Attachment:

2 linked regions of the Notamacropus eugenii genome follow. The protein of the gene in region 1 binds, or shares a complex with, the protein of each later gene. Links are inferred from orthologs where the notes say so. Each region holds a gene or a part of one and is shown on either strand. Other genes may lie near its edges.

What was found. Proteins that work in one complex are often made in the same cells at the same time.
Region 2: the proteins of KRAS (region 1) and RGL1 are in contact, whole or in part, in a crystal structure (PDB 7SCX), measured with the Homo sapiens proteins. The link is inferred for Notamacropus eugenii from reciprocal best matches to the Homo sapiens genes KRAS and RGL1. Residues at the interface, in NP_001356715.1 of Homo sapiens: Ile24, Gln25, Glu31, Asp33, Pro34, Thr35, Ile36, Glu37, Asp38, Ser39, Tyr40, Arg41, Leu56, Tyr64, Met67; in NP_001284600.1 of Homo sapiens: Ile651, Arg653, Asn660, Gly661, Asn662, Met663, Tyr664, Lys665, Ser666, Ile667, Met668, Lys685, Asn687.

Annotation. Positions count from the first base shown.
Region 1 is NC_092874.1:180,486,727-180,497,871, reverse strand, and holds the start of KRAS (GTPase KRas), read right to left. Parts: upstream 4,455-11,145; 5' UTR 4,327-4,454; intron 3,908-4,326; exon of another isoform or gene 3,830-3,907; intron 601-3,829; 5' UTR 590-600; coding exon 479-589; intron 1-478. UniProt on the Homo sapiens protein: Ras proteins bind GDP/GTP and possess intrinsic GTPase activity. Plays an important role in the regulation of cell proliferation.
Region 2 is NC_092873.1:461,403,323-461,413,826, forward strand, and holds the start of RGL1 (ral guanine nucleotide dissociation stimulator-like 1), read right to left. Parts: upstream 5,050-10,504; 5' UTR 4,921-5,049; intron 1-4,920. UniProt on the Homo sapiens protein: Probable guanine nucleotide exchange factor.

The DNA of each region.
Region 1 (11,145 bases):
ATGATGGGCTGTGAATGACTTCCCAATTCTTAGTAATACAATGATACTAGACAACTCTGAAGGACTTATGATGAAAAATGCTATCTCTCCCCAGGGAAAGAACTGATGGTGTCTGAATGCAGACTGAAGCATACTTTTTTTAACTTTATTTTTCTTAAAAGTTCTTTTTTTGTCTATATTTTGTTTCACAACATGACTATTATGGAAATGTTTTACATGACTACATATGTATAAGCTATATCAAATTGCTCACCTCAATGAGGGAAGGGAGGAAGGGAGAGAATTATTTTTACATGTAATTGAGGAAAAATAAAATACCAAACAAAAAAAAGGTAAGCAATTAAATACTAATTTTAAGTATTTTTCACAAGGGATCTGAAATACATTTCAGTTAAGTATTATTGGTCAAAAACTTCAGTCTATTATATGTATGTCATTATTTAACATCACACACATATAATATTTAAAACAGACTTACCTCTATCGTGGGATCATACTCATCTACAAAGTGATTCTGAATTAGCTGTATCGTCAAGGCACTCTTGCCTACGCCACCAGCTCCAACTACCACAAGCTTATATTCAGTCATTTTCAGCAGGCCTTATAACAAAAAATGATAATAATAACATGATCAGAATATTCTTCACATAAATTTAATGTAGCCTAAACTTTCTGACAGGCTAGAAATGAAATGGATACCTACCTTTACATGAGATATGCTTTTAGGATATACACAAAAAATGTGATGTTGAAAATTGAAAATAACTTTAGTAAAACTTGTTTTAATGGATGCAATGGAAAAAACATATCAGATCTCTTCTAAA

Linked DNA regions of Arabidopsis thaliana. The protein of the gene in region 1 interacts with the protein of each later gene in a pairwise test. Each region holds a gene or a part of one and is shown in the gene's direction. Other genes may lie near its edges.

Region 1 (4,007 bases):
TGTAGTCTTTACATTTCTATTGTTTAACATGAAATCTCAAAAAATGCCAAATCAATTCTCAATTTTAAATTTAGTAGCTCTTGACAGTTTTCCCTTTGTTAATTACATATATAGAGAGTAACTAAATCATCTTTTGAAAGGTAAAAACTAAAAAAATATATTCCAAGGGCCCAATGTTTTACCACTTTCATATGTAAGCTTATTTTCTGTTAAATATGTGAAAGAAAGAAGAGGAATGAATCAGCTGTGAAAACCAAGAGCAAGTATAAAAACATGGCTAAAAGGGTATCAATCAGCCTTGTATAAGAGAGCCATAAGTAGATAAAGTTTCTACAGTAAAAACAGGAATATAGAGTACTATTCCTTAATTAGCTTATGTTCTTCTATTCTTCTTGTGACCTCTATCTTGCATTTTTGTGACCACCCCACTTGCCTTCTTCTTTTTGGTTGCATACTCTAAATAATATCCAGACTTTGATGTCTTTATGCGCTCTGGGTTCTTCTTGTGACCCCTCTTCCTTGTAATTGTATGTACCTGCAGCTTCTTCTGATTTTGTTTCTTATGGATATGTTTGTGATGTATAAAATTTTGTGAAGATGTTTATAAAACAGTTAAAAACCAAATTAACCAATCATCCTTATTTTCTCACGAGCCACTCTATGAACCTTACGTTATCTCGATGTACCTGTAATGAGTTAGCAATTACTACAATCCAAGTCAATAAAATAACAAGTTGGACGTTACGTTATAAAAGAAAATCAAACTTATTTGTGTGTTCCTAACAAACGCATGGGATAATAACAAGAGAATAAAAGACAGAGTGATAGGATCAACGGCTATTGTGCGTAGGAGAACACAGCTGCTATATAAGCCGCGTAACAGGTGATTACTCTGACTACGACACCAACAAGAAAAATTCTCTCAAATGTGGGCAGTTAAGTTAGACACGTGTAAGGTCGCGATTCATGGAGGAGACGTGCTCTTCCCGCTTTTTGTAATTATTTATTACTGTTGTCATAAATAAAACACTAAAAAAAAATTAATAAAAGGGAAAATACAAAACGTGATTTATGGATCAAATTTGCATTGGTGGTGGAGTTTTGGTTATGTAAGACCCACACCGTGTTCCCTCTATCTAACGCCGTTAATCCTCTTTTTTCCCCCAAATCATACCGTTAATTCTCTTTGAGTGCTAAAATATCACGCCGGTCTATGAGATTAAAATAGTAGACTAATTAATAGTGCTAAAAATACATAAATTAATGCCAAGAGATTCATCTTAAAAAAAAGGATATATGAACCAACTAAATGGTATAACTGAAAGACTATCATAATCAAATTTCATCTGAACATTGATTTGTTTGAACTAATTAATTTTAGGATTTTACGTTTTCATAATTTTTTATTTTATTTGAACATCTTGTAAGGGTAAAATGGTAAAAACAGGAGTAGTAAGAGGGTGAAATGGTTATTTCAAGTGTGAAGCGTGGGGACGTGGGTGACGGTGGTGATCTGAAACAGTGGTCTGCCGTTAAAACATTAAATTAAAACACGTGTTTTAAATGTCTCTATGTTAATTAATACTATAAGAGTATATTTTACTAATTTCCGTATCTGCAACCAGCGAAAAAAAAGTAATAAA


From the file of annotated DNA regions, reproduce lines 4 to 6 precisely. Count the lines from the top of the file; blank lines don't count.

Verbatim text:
Annotation. Positions count from the first base shown.
Region 1 is NC_092874.1:180,486,727-180,497,871, reverse strand, and holds the start of KRAS (GTPase KRas), read right to left. Parts: upstream 4,455-11,145; 5' UTR 4,327-4,454; intron 3,908-4,326; exon of another isoform or gene 3,830-3,907; intron 601-3,829; 5' UTR 590-600; coding exon 479-589; intron 1-478. UniProt on the Homo sapiens protein: Ras proteins bind GDP/GTP and possess intrinsic GTPase activity. Plays an important role in the regulation of cell proliferation.
Region 2 is NC_092873.1:461,403,323-461,413,826, forward strand, and holds the start of RGL1 (ral guanine nucleotide dissociation stimulator-like 1), read right to left. Parts: upstream 5,050-10,504; 5' UTR 4,921-5,049; intron 1-4,920. UniProt on the Homo sapiens protein: Probable guanine nucleotide exchange factor.